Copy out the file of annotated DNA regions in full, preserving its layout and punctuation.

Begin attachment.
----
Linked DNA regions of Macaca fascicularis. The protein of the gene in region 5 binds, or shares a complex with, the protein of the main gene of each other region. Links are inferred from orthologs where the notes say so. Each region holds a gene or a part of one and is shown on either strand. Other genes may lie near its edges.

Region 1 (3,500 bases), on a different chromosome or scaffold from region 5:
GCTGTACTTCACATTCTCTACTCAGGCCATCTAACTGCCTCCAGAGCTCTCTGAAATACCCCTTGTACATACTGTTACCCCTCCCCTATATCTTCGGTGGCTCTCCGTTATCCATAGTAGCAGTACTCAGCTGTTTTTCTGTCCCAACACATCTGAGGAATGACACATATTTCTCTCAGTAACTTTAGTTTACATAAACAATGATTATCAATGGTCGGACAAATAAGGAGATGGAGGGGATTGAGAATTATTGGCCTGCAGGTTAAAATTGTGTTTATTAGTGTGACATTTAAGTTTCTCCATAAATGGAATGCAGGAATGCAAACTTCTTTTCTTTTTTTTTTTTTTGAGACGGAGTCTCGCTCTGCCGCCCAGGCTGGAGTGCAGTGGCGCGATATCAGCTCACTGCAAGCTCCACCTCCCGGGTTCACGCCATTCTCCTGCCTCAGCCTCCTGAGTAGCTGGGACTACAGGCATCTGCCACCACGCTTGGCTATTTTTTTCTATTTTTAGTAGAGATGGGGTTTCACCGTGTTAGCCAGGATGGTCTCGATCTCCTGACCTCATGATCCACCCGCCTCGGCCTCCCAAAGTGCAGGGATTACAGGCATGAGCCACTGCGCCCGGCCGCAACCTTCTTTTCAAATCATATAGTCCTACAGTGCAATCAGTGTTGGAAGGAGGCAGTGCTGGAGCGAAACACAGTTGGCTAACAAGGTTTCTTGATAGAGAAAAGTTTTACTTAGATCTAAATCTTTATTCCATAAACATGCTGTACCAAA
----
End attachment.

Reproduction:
Linked DNA regions of Macaca fascicularis. The protein of the gene in region 5 binds, or shares a complex with, the protein of the main gene of each other region. Links are inferred from orthologs where the notes say so. Each region holds a gene or a part of one and is shown on either strand. Other genes may lie near its edges.

Region 1 (3,500 bases), on a different chromosome or scaffold from region 5:
GCTGTACTTCACATTCTCTACTCAGGCCATCTAACTGCCTCCAGAGCTCTCTGAAATACCCCTTGTACATACTGTTACCCCTCCCCTATATCTTCGGTGGCTCTCCGTTATCCATAGTAGCAGTACTCAGCTGTTTTTCTGTCCCAACACATCTGAGGAATGACACATATTTCTCTCAGTAACTTTAGTTTACATAAACAATGATTATCAATGGTCGGACAAATAAGGAGATGGAGGGGATTGAGAATTATTGGCCTGCAGGTTAAAATTGTGTTTATTAGTGTGACATTTAAGTTTCTCCATAAATGGAATGCAGGAATGCAAACTTCTTTTCTTTTTTTTTTTTTTGAGACGGAGTCTCGCTCTGCCGCCCAGGCTGGAGTGCAGTGGCGCGATATCAGCTCACTGCAAGCTCCACCTCCCGGGTTCACGCCATTCTCCTGCCTCAGCCTCCTGAGTAGCTGGGACTACAGGCATCTGCCACCACGCTTGGCTATTTTTTTCTATTTTTAGTAGAGATGGGGTTTCACCGTGTTAGCCAGGATGGTCTCGATCTCCTGACCTCATGATCCACCCGCCTCGGCCTCCCAAAGTGCAGGGATTACAGGCATGAGCCACTGCGCCCGGCCGCAACCTTCTTTTCAAATCATATAGTCCTACAGTGCAATCAGTGTTGGAAGGAGGCAGTGCTGGAGCGAAACACAGTTGGCTAACAAGGTTTCTTGATAGAGAAAAGTTTTACTTAGATCTAAATCTTTATTCCATAAACATGCTGTACCAAA